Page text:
Now that I have a job and live a few blocks from the nearest store and have a car, is it right to pay someone else to do my shopping for me? Am I really that lazy? Do I really value other's time less than my own? I have often pondered these questions ever since services like Taskrabbit started and I saw people (able-bodied 20-somethings) using TR to do things like screw new light bulbs in.

So I'm not saying services like this shouldn't exist, because there is clearly a need...but I worry about what it means for our culture.


The entire purpose of the modern economy is to pay other people to do things so you don't have to do them yourself. Did you build your house from trees that you chopped down yourself? Do you grow all your own food? Do you cut your own hair?

If you think it's worthwhile to do your own grocery shopping, then you may do so. But there's nothing wrong with paying someone else for a service.


You presumably pay people for their skillsets. Screwing a light bulb in or doing your grocery shopping doesn't require a special skillset. There are some tasks that just aren't in the same ballpark as building homes, growing food, and cutting hair, and I think shopping is one of them.


The thing is that someone who is listing their services on TaskRabbit wants to exchange their time for money. If it's an amount of money that's worth it to you, it's not you who valued their time less then your own, it's they who did it. Why do law firms have janitors? Because lawyers' time is economically, if not morally, more expensive than janitors' time.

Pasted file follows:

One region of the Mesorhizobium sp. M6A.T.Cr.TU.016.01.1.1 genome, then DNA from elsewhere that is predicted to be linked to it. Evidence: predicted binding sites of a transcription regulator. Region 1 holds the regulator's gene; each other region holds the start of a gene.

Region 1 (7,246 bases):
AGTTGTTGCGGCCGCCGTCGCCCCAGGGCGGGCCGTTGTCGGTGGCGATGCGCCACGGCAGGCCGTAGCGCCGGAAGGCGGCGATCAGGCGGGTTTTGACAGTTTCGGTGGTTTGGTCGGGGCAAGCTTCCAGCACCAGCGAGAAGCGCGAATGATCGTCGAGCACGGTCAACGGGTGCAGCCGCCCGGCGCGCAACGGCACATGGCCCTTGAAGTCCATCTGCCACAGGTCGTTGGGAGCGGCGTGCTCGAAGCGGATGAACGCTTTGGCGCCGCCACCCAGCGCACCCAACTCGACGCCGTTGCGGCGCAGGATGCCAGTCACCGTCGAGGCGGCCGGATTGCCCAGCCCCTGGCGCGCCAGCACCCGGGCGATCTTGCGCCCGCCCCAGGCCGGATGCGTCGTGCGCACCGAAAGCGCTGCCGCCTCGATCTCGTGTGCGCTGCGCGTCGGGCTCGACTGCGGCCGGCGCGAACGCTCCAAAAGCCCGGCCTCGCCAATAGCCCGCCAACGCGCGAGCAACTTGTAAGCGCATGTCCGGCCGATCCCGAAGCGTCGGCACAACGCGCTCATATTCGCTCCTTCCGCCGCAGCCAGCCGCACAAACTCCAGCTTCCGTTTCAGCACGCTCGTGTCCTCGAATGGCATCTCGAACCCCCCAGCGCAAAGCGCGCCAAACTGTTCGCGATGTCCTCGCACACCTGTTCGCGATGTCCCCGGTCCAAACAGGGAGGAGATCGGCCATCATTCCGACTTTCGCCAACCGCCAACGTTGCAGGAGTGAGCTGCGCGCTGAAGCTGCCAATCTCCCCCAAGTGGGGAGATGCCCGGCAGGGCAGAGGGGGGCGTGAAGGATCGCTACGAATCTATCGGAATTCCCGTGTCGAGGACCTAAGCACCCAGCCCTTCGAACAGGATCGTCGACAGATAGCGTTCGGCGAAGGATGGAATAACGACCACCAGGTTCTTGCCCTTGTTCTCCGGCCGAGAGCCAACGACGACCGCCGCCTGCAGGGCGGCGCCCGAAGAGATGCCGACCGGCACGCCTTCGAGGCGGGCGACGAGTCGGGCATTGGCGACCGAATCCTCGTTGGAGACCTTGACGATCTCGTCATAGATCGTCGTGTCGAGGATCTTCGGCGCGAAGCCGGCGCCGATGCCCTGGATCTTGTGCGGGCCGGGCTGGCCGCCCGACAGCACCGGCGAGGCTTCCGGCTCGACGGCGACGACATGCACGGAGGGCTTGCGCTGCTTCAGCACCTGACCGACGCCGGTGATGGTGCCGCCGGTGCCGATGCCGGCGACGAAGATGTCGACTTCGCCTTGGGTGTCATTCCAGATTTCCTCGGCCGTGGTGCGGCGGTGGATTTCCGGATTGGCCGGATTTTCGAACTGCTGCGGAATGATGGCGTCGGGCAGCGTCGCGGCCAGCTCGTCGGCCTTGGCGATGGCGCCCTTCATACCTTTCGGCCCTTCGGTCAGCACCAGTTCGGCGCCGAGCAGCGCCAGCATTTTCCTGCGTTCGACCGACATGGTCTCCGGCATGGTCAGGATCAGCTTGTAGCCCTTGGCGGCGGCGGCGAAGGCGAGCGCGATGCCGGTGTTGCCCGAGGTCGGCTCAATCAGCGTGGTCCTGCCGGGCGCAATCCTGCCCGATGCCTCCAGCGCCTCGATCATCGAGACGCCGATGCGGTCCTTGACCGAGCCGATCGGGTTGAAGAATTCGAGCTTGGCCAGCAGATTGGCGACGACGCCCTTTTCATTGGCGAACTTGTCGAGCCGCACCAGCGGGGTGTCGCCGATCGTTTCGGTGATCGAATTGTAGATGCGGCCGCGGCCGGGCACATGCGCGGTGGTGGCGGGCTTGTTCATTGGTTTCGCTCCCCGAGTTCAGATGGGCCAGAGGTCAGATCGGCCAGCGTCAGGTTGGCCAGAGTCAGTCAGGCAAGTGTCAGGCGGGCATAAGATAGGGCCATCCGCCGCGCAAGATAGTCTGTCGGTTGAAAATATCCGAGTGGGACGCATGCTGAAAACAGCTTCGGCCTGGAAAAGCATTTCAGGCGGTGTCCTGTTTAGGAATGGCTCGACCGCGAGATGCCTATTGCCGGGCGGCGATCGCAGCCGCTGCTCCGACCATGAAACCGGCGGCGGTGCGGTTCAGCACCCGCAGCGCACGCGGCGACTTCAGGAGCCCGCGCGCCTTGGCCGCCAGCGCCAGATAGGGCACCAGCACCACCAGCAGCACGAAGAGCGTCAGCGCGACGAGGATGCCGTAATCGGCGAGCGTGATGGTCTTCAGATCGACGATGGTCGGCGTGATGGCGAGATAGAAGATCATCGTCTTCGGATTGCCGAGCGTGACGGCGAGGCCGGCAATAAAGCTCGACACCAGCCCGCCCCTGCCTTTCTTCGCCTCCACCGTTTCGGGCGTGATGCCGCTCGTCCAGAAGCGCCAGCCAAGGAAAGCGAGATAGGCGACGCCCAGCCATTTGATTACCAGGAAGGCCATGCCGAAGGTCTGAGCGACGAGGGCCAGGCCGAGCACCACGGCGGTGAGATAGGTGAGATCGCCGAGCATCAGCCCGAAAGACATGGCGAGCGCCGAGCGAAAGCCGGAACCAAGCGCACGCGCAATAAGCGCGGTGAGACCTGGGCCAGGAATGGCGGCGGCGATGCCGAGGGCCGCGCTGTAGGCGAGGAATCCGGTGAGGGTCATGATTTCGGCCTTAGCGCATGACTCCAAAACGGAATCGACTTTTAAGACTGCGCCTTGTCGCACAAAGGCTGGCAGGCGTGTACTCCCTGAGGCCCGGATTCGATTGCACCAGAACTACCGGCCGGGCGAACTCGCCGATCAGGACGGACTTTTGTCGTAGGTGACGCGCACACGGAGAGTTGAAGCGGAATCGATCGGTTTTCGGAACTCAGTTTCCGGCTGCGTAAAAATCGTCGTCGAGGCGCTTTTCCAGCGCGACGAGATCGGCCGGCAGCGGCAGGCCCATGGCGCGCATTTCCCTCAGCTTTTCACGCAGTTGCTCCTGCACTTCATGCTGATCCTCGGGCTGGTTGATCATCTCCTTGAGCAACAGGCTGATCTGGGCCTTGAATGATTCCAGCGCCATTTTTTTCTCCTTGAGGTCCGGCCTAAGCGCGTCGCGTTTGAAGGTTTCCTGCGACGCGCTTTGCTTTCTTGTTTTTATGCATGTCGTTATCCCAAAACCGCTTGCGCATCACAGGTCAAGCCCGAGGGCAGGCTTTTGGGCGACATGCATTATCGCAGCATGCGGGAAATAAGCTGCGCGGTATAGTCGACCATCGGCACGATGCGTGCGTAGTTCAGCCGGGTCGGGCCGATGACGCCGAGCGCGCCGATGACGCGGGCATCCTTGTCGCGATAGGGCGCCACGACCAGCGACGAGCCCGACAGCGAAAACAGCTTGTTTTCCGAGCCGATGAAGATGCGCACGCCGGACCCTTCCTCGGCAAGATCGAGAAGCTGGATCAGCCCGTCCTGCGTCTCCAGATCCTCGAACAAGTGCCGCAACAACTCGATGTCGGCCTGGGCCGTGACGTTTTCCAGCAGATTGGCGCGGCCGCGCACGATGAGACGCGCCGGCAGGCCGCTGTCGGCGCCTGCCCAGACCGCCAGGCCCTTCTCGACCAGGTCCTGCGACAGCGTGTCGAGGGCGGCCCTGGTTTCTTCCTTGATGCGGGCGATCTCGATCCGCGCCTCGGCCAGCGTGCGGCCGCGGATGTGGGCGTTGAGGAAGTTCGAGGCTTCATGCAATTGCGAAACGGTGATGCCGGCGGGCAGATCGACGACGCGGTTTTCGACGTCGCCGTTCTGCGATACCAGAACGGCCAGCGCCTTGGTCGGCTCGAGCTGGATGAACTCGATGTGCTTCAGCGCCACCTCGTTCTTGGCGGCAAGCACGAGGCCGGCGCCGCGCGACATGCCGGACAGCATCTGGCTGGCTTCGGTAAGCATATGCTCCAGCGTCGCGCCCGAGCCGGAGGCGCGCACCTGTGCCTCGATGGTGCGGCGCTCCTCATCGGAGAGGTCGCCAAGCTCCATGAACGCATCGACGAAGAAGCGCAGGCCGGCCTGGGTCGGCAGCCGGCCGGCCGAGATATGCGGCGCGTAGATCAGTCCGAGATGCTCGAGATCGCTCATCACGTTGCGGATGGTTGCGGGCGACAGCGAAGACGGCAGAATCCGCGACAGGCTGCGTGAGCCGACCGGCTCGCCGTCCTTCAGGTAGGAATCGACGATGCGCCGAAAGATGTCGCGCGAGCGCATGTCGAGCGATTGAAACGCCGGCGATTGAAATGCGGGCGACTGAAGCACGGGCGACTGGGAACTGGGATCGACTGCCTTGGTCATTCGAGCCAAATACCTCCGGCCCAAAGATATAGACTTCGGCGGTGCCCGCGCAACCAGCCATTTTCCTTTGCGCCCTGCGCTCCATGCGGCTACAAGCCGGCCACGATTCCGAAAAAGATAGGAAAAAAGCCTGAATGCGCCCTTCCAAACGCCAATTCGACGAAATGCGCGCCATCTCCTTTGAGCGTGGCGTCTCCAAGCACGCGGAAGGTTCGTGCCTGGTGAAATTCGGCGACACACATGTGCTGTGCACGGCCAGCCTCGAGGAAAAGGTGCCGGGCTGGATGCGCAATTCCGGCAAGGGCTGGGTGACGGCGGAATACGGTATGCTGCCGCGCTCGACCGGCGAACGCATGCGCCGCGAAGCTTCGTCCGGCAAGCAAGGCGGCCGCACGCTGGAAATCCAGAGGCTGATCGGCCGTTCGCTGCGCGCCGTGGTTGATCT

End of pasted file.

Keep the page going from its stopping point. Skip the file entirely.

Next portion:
It's not a cultural failure to hire someone to do something you could do yourself, but rather wouldn't. Someone who is on TaskRabbit delivering groceries probably isn't using a bicycle, can get better at it than you can by combining deliveries, and can make money at the same time. It's a win for both parties.


I urge you to think deeper about this. You are saying these people chose to list their time, but why do they consider it in the first place and why don't you? Alternatively, think about the array of choices they have to make money and yours.

I'm not saying its an immoral service. I'm implying that "distributed labor" startups are problematic for me to participate in as a customer because I find the notion of spinning up people like we do servers to do tasks that I can buy my way out of to be problematic.


Whoah, hold on a minute. There are millions of people doing things for you less expensively. Just because you have a direct connection to an Instacarter (or whoever) doesn't really change much.


It makes the problem more real though, doesn't it? Unless you live next to an Apple factory, most people are abstracted away from this dilemma. If an Instacarter dropped off a package of light bulbs (sticking with the theme), what type of assumptions would you make?


By flushing your toilet you're participating in a system that requires someone to literally deal with your crap for probably far less money than they deserve to do it. This is more OK because you don't have to look that person in the eyes?


Good for them - I use Instacart at least weekly and it's a fantastic service. I really hope it's sustainable, as same-day delivery services have had trouble in the past. Launching in the valley where people will pay to have more time was a great idea, but I anticipate a long road ahead when it comes to middle America.